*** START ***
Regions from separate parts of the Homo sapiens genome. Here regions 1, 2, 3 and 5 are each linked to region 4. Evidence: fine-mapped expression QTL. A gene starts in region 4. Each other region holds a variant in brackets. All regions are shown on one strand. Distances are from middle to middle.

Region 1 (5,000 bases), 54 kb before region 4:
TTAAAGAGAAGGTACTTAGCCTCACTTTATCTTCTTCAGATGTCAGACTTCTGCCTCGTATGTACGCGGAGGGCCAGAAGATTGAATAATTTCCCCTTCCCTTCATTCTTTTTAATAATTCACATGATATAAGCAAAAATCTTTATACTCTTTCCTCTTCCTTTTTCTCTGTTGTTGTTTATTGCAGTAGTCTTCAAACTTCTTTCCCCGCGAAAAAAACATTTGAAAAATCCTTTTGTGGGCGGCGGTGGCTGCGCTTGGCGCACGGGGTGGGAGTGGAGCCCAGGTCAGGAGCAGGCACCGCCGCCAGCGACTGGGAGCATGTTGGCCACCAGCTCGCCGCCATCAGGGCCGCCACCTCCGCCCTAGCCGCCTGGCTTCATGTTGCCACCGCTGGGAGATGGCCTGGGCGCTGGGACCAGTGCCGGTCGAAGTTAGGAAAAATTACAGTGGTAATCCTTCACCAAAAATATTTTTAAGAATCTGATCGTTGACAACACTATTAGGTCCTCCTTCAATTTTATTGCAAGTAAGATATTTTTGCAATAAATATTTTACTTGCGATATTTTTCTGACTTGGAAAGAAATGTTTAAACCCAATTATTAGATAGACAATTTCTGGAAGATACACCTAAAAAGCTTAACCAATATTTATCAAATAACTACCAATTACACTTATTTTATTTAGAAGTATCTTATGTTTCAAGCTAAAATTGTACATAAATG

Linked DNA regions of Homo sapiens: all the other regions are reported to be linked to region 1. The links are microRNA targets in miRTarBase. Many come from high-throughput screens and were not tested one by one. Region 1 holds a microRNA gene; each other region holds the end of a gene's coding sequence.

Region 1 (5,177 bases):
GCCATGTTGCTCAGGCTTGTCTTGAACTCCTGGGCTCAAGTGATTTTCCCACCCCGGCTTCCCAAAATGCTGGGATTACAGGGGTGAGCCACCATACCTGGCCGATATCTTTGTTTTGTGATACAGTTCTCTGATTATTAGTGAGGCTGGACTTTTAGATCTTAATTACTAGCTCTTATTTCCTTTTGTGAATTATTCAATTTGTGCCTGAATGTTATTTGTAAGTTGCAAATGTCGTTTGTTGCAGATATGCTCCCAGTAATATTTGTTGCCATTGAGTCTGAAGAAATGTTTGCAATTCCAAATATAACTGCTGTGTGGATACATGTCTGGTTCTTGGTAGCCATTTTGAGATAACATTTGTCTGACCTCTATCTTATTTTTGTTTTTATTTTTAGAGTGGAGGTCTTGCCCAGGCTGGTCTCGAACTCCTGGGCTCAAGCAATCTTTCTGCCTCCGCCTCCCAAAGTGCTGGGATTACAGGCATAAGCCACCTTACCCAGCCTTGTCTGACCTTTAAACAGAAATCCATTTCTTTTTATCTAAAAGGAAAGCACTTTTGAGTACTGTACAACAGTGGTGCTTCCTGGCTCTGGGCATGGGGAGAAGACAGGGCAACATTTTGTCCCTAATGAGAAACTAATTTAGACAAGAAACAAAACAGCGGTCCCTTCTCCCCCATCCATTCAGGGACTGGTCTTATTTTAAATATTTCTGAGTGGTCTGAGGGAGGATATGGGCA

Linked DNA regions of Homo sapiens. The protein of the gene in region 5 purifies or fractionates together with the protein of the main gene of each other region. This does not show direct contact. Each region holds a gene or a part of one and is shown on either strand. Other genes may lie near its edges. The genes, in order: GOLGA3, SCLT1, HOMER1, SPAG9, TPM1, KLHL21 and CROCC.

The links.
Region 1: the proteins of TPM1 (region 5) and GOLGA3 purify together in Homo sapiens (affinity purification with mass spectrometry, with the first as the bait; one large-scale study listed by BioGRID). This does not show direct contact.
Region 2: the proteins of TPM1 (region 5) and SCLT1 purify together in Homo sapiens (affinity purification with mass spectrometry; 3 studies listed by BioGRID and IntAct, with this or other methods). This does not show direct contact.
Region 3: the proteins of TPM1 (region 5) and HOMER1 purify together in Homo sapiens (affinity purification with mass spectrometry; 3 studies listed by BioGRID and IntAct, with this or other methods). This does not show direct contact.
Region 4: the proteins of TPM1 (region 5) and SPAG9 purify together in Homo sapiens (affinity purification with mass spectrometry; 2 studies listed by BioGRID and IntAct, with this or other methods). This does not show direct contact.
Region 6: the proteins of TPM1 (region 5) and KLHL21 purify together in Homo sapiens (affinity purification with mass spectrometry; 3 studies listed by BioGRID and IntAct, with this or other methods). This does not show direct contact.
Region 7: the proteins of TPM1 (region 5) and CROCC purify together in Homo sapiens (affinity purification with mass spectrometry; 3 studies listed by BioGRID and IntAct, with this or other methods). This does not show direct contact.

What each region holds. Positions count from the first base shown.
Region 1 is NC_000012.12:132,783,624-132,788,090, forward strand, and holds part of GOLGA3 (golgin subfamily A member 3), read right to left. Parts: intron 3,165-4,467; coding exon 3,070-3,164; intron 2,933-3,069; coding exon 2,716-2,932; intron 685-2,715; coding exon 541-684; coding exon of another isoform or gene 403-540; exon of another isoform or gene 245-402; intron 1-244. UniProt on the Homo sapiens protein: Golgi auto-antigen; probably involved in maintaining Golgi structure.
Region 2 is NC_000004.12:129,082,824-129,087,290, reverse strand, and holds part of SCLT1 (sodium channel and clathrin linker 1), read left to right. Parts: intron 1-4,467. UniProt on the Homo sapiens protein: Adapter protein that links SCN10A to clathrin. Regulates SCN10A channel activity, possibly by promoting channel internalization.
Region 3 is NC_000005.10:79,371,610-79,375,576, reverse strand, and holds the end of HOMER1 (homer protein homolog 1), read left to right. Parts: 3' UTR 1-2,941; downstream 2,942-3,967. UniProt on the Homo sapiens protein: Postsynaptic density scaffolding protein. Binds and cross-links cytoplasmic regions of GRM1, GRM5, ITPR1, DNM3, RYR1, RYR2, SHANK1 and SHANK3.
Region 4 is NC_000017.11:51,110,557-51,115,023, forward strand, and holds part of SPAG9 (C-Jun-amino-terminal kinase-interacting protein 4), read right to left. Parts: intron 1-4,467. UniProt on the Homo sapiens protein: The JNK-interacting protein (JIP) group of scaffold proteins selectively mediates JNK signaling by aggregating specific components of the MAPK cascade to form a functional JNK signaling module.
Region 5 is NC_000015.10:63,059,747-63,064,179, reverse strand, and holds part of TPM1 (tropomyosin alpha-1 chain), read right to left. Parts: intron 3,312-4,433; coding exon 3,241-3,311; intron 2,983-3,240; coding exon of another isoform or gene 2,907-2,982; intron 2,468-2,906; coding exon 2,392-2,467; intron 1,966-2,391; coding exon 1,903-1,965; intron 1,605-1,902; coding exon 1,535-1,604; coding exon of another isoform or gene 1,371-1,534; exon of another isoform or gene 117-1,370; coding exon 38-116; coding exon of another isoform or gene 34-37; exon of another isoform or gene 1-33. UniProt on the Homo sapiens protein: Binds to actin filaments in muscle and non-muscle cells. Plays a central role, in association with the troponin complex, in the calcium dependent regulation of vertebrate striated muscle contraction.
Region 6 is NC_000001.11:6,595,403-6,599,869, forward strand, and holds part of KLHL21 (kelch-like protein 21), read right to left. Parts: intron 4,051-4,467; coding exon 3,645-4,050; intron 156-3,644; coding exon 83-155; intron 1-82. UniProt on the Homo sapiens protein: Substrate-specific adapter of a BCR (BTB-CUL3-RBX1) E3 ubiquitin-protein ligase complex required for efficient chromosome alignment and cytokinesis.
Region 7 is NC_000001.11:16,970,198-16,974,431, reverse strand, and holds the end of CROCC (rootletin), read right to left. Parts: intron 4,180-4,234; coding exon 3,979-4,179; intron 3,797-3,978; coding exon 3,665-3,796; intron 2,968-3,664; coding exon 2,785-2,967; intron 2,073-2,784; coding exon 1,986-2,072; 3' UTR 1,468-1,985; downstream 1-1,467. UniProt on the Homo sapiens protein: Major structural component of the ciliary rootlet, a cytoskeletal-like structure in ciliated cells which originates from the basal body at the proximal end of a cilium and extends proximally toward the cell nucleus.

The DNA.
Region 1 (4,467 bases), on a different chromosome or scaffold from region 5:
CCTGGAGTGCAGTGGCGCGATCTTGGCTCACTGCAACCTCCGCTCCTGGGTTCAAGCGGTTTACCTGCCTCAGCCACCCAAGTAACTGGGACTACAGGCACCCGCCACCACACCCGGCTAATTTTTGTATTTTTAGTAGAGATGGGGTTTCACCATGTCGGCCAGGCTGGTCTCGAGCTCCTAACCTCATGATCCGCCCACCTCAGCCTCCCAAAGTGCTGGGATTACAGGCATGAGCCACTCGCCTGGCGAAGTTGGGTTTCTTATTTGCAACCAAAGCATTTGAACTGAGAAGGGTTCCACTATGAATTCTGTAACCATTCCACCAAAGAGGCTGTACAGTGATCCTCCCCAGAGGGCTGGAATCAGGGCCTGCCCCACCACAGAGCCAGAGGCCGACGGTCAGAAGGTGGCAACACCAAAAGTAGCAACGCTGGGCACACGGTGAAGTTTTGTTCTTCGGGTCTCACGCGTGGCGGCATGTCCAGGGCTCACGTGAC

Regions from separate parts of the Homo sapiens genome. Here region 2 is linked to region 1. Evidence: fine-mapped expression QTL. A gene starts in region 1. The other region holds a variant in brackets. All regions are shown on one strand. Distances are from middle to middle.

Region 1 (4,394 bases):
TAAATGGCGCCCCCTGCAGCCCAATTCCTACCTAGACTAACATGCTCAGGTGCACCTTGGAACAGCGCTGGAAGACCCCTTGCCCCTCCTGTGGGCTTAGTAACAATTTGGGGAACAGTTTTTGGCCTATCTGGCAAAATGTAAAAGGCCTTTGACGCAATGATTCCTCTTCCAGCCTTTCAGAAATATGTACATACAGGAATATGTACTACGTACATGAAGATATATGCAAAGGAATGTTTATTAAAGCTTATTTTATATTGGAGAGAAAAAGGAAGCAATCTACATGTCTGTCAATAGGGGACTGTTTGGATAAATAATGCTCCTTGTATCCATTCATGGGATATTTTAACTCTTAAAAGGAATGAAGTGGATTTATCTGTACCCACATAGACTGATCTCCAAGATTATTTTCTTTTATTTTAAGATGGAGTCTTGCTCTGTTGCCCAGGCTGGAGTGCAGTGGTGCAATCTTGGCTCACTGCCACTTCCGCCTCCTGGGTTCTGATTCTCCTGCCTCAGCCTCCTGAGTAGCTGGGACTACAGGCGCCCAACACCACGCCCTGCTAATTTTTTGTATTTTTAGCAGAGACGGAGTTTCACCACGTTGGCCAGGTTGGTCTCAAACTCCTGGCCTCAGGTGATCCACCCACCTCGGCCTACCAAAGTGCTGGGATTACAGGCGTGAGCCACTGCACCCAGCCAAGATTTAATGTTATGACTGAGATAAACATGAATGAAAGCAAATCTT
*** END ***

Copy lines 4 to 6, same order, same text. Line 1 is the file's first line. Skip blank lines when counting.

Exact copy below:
Linked DNA regions of Homo sapiens: all the other regions are reported to be linked to region 1. The links are microRNA targets in miRTarBase. Many come from high-throughput screens and were not tested one by one. Region 1 holds a microRNA gene; each other region holds the end of a gene's coding sequence.

Region 1 (5,177 bases):
GCCATGTTGCTCAGGCTTGTCTTGAACTCCTGGGCTCAAGTGATTTTCCCACCCCGGCTTCCCAAAATGCTGGGATTACAGGGGTGAGCCACCATACCTGGCCGATATCTTTGTTTTGTGATACAGTTCTCTGATTATTAGTGAGGCTGGACTTTTAGATCTTAATTACTAGCTCTTATTTCCTTTTGTGAATTATTCAATTTGTGCCTGAATGTTATTTGTAAGTTGCAAATGTCGTTTGTTGCAGATATGCTCCCAGTAATATTTGTTGCCATTGAGTCTGAAGAAATGTTTGCAATTCCAAATATAACTGCTGTGTGGATACATGTCTGGTTCTTGGTAGCCATTTTGAGATAACATTTGTCTGACCTCTATCTTATTTTTGTTTTTATTTTTAGAGTGGAGGTCTTGCCCAGGCTGGTCTCGAACTCCTGGGCTCAAGCAATCTTTCTGCCTCCGCCTCCCAAAGTGCTGGGATTACAGGCATAAGCCACCTTACCCAGCCTTGTCTGACCTTTAAACAGAAATCCATTTCTTTTTATCTAAAAGGAAAGCACTTTTGAGTACTGTACAACAGTGGTGCTTCCTGGCTCTGGGCATGGGGAGAAGACAGGGCAACATTTTGTCCCTAATGAGAAACTAATTTAGACAAGAAACAAAACAGCGGTCCCTTCTCCCCCATCCATTCAGGGACTGGTCTTATTTTAAATATTTCTGAGTGGTCTGAGGGAGGATATGGGCA